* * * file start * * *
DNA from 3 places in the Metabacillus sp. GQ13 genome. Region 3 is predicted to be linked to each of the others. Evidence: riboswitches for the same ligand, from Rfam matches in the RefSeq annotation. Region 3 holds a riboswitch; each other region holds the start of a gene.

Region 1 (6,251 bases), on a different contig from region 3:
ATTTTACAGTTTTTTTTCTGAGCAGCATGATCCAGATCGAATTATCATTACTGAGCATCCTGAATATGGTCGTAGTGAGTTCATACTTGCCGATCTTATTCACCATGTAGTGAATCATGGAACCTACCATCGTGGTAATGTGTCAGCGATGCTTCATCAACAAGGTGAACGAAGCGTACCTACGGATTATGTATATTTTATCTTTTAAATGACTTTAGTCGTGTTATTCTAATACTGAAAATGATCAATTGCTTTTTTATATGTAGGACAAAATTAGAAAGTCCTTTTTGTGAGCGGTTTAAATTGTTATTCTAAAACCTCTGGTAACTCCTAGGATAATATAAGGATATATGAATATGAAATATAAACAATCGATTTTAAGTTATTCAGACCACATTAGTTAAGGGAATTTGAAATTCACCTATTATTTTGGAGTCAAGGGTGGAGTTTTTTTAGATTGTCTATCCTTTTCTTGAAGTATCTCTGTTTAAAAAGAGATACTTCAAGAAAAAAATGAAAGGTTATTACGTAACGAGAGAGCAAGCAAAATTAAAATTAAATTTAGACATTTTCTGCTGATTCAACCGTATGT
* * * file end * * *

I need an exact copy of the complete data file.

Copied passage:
DNA from 3 places in the Metabacillus sp. GQ13 genome. Region 3 is predicted to be linked to each of the others. Evidence: riboswitches for the same ligand, from Rfam matches in the RefSeq annotation. Region 3 holds a riboswitch; each other region holds the start of a gene.

Region 1 (6,251 bases), on a different contig from region 3:
ATTTTACAGTTTTTTTTCTGAGCAGCATGATCCAGATCGAATTATCATTACTGAGCATCCTGAATATGGTCGTAGTGAGTTCATACTTGCCGATCTTATTCACCATGTAGTGAATCATGGAACCTACCATCGTGGTAATGTGTCAGCGATGCTTCATCAACAAGGTGAACGAAGCGTACCTACGGATTATGTATATTTTATCTTTTAAATGACTTTAGTCGTGTTATTCTAATACTGAAAATGATCAATTGCTTTTTTATATGTAGGACAAAATTAGAAAGTCCTTTTTGTGAGCGGTTTAAATTGTTATTCTAAAACCTCTGGTAACTCCTAGGATAATATAAGGATATATGAATATGAAATATAAACAATCGATTTTAAGTTATTCAGACCACATTAGTTAAGGGAATTTGAAATTCACCTATTATTTTGGAGTCAAGGGTGGAGTTTTTTTAGATTGTCTATCCTTTTCTTGAAGTATCTCTGTTTAAAAAGAGATACTTCAAGAAAAAAATGAAAGGTTATTACGTAACGAGAGAGCAAGCAAAATTAAAATTAAATTTAGACATTTTCTGCTGATTCAACCGTATGT